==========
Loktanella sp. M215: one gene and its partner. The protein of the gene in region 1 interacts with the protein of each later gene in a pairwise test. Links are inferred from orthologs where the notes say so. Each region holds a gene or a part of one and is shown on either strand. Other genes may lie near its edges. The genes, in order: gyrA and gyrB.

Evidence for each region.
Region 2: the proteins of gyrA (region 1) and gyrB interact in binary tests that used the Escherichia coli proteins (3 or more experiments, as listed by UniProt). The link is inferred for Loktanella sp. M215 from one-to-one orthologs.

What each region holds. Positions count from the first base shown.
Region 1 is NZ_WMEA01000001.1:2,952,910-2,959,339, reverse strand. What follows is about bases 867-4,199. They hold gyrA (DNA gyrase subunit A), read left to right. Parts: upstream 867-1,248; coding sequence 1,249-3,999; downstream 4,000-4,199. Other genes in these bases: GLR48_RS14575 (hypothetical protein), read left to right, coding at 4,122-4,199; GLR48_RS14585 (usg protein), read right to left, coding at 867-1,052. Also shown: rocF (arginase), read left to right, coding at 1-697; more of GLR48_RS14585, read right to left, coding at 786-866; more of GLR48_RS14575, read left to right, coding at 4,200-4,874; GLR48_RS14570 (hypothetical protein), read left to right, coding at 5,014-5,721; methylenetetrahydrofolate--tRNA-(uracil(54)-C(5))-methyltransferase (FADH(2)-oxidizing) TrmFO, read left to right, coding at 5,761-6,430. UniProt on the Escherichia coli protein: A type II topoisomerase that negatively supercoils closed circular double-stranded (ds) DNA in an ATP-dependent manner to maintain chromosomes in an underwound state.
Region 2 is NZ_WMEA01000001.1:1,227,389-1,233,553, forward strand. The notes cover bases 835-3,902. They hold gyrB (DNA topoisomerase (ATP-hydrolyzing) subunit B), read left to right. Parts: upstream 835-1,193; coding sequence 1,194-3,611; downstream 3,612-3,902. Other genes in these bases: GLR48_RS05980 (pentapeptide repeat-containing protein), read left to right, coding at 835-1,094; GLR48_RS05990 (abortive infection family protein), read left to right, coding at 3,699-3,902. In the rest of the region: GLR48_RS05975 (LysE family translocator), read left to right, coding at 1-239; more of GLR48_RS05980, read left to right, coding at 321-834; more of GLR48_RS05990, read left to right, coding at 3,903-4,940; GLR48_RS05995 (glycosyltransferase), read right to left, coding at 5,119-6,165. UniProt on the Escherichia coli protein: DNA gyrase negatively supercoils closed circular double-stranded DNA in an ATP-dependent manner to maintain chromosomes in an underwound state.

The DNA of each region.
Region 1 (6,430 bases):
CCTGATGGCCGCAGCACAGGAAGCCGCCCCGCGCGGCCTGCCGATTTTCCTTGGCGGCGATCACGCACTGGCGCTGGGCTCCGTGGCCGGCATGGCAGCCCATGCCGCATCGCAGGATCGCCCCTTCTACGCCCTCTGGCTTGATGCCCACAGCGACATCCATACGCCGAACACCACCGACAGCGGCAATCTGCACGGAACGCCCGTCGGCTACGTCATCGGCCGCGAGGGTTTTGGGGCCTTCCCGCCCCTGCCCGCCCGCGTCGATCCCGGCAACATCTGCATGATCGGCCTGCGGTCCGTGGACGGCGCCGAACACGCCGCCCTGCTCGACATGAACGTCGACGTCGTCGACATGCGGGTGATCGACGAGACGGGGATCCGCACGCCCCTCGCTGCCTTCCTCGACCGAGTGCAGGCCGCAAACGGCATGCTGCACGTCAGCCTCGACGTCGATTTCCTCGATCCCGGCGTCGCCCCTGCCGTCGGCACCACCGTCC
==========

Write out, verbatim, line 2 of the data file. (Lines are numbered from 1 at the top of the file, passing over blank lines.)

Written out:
Evidence for each region.